Books Fiction: What Maisie knew

THE GOD CHILD by Paul Sayer, Bloomsbury pounds 14.99

The opening to this novel is pure Stephen King: "I hate the wind. The way it bangs off the sea," the protagonist's elderly mother says, holed up in the winter-emptied bar of her clifftop hotel. "You think something dreadful's going to happen." Her son Harold Broome is 39, back in the fuggy nest after a disastrous marriage and a long adult slide between failing businesses. Chafed by memories and self-recrimination, he meanders through the grey March days. Each Friday night his small release is to walk the wet streets of his east Yorkshire town, "the wind's slapping hands at my back", to a pub and a few pairs of pints with a dull friend from school.

A dozen pages in, Sayer slips a shock into this routine. As Broome sits, his boredom blunted by bitter, his niece Maisie walks in. She is supposed to be at university in Newcastle, and on her arm is a young man with small, aggressive eyes; Broome steps over. A frosty greeting quickly becomes an insult, a shove, raised fists in the cold alley outside. Broome stalks home, humiliated. Then Maisie rings from her house across town: the young man is dead.

Sayer chases nimbly through the genre plot development. The dead man is in Maisie's kitchen, leaking blood from a hole the width of a chopping blade. Maisie says she did it. Broome, after a finely-caught ecstasy of hesitation and impulsion - "there simply wasn't time to think" - decides to stop her ringing the police. Maisie is his niece and something of a miracle in his eyes: born two months premature after a car crash that killed her mother. The Broomes know Maisie as the God Child; Harold will get rid of the body for her.

One minute, it is the easiest thing in the world: just drag the body into the car boot, jam the parcel shelf down on top, throw in a shovel, and head inland for the woods. The next, the family favour is impossible, soul-corroding: a trip to the DIY centre to buy quicklime dissolves into a sweating nightmare of suspicious glances, security cameras, and a small girl complaining about the funny smell in the car park. Broome makes countless small mistakes. Brown blood patches mark his clothes; a farmer spots him beside the wood, still giddy from the digging. But Broome gets it done, and waits for time and decomposition to finish the job.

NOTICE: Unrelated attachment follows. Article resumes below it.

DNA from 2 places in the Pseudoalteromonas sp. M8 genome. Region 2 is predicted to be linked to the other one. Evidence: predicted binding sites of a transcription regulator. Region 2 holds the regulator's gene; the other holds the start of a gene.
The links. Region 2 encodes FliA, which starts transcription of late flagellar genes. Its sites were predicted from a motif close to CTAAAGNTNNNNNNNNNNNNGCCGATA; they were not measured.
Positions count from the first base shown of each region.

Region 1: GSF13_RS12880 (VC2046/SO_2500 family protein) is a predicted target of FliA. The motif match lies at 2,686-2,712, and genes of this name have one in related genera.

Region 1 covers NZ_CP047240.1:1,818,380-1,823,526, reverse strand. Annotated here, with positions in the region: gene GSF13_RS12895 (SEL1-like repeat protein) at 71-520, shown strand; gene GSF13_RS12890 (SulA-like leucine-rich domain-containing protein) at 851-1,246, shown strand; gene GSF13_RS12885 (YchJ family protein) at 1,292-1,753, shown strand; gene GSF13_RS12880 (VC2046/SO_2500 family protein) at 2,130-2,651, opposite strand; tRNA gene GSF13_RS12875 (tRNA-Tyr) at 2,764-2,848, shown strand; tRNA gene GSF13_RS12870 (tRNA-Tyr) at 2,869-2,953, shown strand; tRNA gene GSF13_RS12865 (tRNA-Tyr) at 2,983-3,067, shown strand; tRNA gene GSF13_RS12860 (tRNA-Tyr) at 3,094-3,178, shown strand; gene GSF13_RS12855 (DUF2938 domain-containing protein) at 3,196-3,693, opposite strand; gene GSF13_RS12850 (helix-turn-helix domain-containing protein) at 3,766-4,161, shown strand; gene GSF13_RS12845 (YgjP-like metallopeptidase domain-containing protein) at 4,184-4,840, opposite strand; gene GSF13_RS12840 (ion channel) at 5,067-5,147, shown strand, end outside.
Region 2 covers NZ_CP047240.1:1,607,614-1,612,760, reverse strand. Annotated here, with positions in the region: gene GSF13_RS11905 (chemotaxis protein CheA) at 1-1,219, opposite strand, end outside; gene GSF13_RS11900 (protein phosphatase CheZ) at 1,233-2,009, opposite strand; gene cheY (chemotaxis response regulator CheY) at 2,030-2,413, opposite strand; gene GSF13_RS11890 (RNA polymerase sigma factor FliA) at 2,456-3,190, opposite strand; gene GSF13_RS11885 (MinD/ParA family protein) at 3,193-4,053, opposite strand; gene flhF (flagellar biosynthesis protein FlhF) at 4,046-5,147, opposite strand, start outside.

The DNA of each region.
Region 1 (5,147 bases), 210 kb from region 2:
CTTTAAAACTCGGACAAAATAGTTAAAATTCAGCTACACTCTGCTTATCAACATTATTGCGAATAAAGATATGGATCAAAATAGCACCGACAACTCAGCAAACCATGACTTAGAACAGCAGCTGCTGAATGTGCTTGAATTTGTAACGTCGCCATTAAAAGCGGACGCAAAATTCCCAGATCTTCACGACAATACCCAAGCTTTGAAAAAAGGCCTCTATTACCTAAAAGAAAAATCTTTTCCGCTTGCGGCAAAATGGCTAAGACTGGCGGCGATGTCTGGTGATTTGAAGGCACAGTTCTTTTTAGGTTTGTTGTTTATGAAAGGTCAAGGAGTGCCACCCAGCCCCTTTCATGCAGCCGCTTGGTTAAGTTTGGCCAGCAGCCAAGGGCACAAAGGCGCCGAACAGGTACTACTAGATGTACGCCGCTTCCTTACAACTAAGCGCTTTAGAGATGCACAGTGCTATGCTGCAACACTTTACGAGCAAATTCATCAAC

They don't, of course. As summer blazes in, a detective, then the dead man's relations, arrive from Newcastle. Short crisp chapters end in frights and revelations. As the remaining pages thin down, expectations thicken of a flight along the cliffs, or some violent showdown at the hotel, mother hiding from the gunshots behind her favourite barstool.

But the book passes up these possibilities for something more subtle. Sayer's writing is spare and cool, slightly at odds with the melodrama it carries; at the end, his tone of seaside resignation, of lives stilled between the town's great sweep of beach and sky, begins to infect and slow the pace of events. Broome is questioned and accused, he in turn demands the truth from Maisie - yet all of these confrontations lack the back-and-forth decisiveness of a thriller climax, opting instead for friction and frustration, the stuff of Alan Bennett rather than Alistair MacLean. It doesn't quite work. Maisie and the dead man never become more than sketches. Broome's panics never boil into hysteria. Yet the eerie quiet that surrounds their final accommodation has its power. And leaves room for a sequel.

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